HL Deb 22 January 1980 vol 404 cc375-7

2.50 p.m.


My Lords, I beg leave to ask the Question which stands in my name on the Order Paper.

The Question was as follows:

To ask the Leader of the House whether he would refer to the Procedure Committee the question of imposing a time limit for Unstarred Questions similar to that for Short Debates.


My Lords, I am not convinced that any change in the procedure governing Unstarred Questions is necessary, but I certainly would not wish to stand in the way of a reference of the matter to the Procedure Committee. Should my noble friend wish to pursue the question, the appropriate course would be for him to ask the Chairman of Committees to place it on the agenda for that committee.


My Lords, does my noble friend mean that if I ask the committee to do something, it will have greater effect than if he asks them?


My Lords, it depends what the question is.


My Lords, does the noble Earl realise that many of us believe that Unstarred Questions make up some of the most interesting proceedings of your Lordships' House, and that they certainly appear so to the people visiting this House?


My Lords, I agree with the noble Viscount, Lord Hanworth, that a number of people take that view.


My Lords, when the matter was raised in your Lordships' House a very short time ago—a matter of a week or two ago—I asked the Minister who was then replying whether he would ask the acting Leader of the House if this matter could be referred to the Procedure Committee. It is a matter which concerns a large number of your Lordships because of the length of time now devoted to Unstarred Questions, and the number of speakers on them, quite contrary to the practice in this House a few years ago. I ask the acting Leader of the House whether he will refer this matter to the committee.


My Lords, I rather think that the question to which the noble Lord, Lord Wells-Pestell, refers in fact relates to the length of speeches as opposed to the actual Unstarred Question. I would only put this thought in the noble Lord's mind: it is not the duty of the Government, though I accept that it would be the duty of the Leader if he felt that there was sufficient reason for this to be brought before the committee. I have done a little ferreting into this matter, and the noble Lord might like to know that over the last three years the average length of time of an Unstarred Question has been only 1½ hours, and only on 12 occasions has an Unstarred Question exceeded the 2½ hours which is the time limit of a short debate. Therefore, on the face of it, I would not have thought that that was a cause for suggesting to your Lordships that there should be a strict curtailment. However, if any noble Lord feels that he wishes it to be brought before the Procedure Committee, he can do so.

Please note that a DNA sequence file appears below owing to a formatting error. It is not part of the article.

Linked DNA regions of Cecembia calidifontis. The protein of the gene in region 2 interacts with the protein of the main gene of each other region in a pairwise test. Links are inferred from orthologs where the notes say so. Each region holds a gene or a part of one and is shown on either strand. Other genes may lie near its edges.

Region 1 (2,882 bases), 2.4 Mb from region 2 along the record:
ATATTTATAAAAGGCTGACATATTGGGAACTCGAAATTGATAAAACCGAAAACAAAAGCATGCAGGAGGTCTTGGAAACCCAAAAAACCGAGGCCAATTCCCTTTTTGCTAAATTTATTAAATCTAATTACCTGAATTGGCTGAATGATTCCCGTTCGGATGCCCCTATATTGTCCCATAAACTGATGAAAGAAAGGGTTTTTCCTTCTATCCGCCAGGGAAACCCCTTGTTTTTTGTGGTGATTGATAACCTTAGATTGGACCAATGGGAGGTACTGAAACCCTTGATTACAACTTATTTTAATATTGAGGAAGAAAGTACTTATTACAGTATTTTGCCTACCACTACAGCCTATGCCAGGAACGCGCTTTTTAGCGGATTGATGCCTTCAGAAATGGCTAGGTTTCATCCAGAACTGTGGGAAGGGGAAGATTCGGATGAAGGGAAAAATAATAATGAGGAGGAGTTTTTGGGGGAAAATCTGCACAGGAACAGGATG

My Lords, I cannot quite make out what my noble friend wants me to do. Does he want me to ask the Chairman of Committees, through him now, to put the matter before the committee? If that is what he wants, that is what I now do.


My Lords, I think that that might be a trifle unparliamentary. The correct procedure would be for my noble friend to write to the Chairman of Committees asking him to put this before the Procedure Committee. If the Chairman of Committees were to do so—and I have no reason to suspect that he would not—then the Procedure Committee could discuss it.


My Lords, I do not know whether your Lordships would be interested to know that in 40 years of parliamentary experience, whenever I have found a variation in parliamentary procedure to prove popular, someone has tried to stop it.


My Lords, that is a very interesting question to which I am not quite certain how I should reply.